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J Rheumatol. 2014 Aug;41(8):1689-94. doi: 10.3899/jrheum.131089. Epub 2014 Jul 15.

Comparison of lifts versus tape measure in determining leg length discrepancy.

Author information

1
From the Division of Rheumatology, Department of Medicine, and the Department of Radiology, and the Department of Health Care and Epidemiology, University of British Columbia (UBC); Pacific Arthritis Center, Vancouver, British Columbia, Canada.M. Badii, MD, MHSc, Division of Rheumatology, Department of Medicine, UBC; A.N. Wade, BSc Candidate, Research Associate, Pacific Arthritis Center; D.R. Collins, MD, Division of Rheumatology, Department of Medicine, UBC; S. Nicolaou, Department of Radiology, UBC; B.J. Kobza, MPT, Physiotherapy, Pacific Arthritis Center; J.A. Kopec, MD, PhD, Department of Health Care and Epidemiology, UBC.
2
From the Division of Rheumatology, Department of Medicine, and the Department of Radiology, and the Department of Health Care and Epidemiology, University of British Columbia (UBC); Pacific Arthritis Center, Vancouver, British Columbia, Canada.M. Badii, MD, MHSc, Division of Rheumatology, Department of Medicine, UBC; A.N. Wade, BSc Candidate, Research Associate, Pacific Arthritis Center; D.R. Collins, MD, Division of Rheumatology, Department of Medicine, UBC; S. Nicolaou, Department of Radiology, UBC; B.J. Kobza, MPT, Physiotherapy, Pacific Arthritis Center; J.A. Kopec, MD, PhD, Department of Health Care and Epidemiology, UBC. a.nicolewade@gmail.com.

Abstract

OBJECTIVE:

To evaluate the validity (accuracy) and reliability of 2 commonly used clinical methods, 1 indirect (lifts) and 1 direct (tape measure), for assessment of leg length discrepancy (LLD) in comparison to radiograph.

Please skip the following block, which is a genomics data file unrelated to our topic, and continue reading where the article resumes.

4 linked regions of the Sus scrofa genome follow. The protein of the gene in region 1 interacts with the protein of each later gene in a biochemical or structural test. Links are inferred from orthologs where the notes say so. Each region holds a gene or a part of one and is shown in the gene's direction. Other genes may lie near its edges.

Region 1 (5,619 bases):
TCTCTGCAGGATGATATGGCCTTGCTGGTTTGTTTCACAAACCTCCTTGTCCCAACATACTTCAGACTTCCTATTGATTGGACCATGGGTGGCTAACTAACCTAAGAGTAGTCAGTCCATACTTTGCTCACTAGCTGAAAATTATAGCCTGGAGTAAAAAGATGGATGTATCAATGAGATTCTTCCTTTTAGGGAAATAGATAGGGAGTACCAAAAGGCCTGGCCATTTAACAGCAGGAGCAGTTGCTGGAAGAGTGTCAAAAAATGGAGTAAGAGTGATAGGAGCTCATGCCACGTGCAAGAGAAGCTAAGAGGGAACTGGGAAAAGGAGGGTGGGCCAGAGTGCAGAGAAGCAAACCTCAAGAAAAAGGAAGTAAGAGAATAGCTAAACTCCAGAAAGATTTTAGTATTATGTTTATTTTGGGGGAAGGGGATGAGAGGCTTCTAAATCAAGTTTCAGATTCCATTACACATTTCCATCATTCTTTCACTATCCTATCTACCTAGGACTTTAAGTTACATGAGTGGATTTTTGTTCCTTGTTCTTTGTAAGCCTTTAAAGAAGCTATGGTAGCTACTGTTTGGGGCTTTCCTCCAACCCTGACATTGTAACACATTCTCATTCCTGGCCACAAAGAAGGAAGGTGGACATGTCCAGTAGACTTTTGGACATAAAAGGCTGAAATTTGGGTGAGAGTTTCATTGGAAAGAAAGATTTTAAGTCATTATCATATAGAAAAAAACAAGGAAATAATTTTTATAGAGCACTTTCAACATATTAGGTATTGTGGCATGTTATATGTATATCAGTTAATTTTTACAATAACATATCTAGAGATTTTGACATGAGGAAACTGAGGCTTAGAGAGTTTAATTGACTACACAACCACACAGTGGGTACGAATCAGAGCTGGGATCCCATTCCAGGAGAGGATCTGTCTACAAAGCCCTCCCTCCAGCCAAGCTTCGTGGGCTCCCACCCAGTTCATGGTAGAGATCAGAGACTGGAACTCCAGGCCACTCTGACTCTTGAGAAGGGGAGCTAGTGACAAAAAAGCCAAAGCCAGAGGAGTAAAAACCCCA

METHODS:

Twenty subjects suspected of having LLD participated in this study. Two clinical methods, 1 direct using a tape measure and 1 indirect using lifts, were standardized and carried out by 4 examiners. Difference in height of the femoral heads on standing pelvic radiograph was measured and served as the gold standard.

RESULTS:

The intraclass correlation coefficient assessing interobserver reliability was 0.737 for lifts and 0.477 for tape measure. The remainder of the analysis is based on the average of the measurements by the 4 examiners. Pearson correlation coefficients were 0.93 for the lifts and 0.75 for the tape measure method. Paired sample t tests showed difference in means of 2 mm (p = 0.051) for lifts and -5 mm (p = 0.007) for tape measure compared with radiograph. Sensitivity and specificity were 55% and 89% for lifts and 45% and 56% for tape measure, respectively, using > 5 mm as the definition for LLD. The wrong leg was identified as being shorter in 1 out of 20 subjects using lifts versus 7 out of 20 using tape measure.

CONCLUSION:

The indirect standing method of LLD measurement using lifts had superior validity, interobserver reliability, and specificity in comparison with radiograph over the direct supine method using tape measure. Both clinical methods underestimated LLD compared with radiograph.

KEYWORDS:

CLINICAL METHODS; LEG LENGTH DISCREPANCY; RADIOGRAPH

PMID:
25028369
DOI:
10.3899/jrheum.131089
[Indexed for MEDLINE]

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